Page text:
Friday, February 12, 2010

Valentine's Day: Rather sweet

Valentine's Day (2010) • View trailer for Valentine's Day
3.5 stars (out of five). Rating: PG-13, for sexual candor and fleeting nudity
By Derrick Bang • Originally published in The Davis Enterprise, 2.12.10
Buy DVD: Valentine's Day • Buy Blu-Ray: Valentine's Day [Blu-ray]

Interconnected stories and all-star casts have been a Hollywood staple ever since 1932's Grand Hotel, a best picture Academy Award winner that tossed Greta Garbo, John Barrymore, Joan Crawford, Wallace Beery  and numerous other big names of the day  into a richly melodramatic and romantic stew that took place at a plush Berlin hotel "where nothing ever happens."

The technique also has been exploited for tension-fueled drama in recent hits such as Crash and Babel.
Ten-year-old Edison (Bryce Robinson, right) thinks nothing of the fact that he
has insufficient funds for an expensive flower transaction, and assumes that
Reed (Ashton Kutcher) will stand him the difference. Their negotiation is one
of many aw-shucks moments in Valentine's Day.

On a lighter, more playfully romantic note, the recent benchmark remains 2003's Love Actually, one of the most sparkling ensemble romps ever made.

Director Garry Marshall and a trio of screenwriters  Katherine Fugate, Abby Kohn and Marc Silverstein  seem to have fashioned Valentine's Day as an American response to Love Actually, and to a degree they've succeeded. Marshall's film, although uneven, hits many of the same whimsical high notes; the large ensemble cast is well used in a series of stories connected in ways that are both mildly contrived and extremely clever.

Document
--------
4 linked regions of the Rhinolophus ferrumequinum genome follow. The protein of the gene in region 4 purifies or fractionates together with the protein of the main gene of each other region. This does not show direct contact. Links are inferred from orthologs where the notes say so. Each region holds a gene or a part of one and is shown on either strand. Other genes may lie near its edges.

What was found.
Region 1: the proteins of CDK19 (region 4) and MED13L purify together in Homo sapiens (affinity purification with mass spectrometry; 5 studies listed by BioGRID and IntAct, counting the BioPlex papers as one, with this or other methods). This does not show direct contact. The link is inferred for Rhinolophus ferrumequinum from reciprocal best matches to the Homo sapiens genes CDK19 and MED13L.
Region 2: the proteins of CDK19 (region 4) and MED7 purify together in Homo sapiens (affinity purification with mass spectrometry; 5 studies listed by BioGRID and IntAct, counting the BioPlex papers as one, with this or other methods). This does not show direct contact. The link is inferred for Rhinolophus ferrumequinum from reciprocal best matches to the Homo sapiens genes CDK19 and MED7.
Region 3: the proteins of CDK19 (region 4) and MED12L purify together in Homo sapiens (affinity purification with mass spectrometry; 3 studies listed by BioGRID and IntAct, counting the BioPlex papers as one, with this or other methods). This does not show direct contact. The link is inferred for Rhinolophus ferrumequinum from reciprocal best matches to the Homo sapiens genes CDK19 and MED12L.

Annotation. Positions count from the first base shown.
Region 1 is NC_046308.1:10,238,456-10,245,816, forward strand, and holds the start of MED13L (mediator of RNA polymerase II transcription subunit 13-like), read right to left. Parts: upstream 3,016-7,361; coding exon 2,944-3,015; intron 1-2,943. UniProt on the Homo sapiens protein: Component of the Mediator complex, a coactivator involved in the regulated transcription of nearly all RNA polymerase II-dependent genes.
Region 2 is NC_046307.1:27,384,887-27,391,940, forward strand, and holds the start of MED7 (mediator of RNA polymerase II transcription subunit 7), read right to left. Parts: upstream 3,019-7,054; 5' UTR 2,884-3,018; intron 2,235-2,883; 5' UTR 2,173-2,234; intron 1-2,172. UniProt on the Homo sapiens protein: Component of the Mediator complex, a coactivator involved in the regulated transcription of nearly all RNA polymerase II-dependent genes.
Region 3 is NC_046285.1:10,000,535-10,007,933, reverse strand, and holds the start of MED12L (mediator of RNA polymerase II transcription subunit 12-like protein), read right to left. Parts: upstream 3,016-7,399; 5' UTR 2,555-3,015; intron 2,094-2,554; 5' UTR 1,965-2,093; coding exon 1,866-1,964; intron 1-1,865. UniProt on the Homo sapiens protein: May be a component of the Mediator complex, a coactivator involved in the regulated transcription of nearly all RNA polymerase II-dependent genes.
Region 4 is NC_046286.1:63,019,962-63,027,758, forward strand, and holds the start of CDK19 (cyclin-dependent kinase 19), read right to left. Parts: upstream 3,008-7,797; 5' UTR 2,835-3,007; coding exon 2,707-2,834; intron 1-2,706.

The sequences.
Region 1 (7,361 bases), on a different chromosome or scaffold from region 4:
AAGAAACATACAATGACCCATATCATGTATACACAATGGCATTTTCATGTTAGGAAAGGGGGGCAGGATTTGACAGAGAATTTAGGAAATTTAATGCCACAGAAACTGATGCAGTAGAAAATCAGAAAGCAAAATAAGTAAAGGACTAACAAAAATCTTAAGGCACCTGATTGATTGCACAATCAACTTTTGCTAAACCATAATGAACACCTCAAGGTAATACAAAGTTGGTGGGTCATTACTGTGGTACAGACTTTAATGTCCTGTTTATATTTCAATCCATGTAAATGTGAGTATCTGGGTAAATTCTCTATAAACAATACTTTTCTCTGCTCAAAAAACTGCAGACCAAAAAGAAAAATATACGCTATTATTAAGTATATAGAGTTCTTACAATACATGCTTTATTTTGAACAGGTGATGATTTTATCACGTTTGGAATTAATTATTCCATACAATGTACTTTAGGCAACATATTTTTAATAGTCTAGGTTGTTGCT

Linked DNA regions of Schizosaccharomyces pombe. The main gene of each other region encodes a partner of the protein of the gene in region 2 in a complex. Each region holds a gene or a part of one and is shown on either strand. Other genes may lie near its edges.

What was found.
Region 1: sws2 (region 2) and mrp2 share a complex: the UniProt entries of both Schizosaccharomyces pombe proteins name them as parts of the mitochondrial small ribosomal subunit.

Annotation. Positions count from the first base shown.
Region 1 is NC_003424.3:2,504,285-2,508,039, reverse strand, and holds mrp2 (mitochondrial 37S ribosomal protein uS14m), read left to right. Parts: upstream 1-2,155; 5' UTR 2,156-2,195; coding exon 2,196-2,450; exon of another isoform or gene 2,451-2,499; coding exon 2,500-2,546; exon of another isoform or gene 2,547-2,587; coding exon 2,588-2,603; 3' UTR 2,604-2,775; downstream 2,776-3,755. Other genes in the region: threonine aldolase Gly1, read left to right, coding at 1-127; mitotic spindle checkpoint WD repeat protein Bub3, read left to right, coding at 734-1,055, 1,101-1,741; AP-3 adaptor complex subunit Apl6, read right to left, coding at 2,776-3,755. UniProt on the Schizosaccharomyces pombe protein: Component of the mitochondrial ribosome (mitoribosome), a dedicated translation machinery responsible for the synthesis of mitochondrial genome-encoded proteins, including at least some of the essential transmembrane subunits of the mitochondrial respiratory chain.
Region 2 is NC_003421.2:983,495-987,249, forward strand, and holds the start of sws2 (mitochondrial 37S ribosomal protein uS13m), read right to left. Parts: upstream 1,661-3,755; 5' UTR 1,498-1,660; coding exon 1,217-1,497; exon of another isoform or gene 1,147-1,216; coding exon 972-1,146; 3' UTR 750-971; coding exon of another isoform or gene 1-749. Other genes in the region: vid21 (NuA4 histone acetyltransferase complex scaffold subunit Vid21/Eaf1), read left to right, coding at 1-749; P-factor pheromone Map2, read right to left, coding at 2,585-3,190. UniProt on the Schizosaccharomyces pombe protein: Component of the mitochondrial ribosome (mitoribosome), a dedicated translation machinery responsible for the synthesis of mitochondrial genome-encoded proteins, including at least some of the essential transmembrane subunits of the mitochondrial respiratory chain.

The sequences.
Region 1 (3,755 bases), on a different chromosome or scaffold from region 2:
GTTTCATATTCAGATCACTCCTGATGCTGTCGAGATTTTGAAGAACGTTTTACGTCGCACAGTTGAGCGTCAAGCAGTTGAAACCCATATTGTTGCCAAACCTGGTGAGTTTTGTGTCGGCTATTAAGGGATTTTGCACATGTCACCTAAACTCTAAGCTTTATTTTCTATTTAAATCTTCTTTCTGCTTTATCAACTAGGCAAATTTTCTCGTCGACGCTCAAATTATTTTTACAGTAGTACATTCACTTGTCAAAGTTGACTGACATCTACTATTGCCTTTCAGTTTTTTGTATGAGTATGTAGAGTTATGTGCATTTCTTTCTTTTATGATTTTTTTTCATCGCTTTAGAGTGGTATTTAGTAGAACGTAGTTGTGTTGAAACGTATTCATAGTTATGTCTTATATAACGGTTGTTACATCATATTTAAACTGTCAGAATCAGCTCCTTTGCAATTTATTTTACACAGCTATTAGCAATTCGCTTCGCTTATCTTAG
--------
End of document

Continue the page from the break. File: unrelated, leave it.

Indeed, the final few surprises  saved for the film's very end  can't help making you smile.

The varied events and encounters take place during a single day  Valentine's Day  throughout various portions of Los Angeles. We begin with three different couples waking in each other's arms: flower shop vendor Reed (Ashton Kutcher), who springs a ring and pops the question to girlfriend Morley (Jessica Alba); grade school teacher Julia (Jennifer Garner), deliriously in love with new boyfriend Harrison (Patrick Dempsey); and agent-in-training Jason (Topher Grace), in the early stages of dating agency receptionist Liz (Anne Hathaway).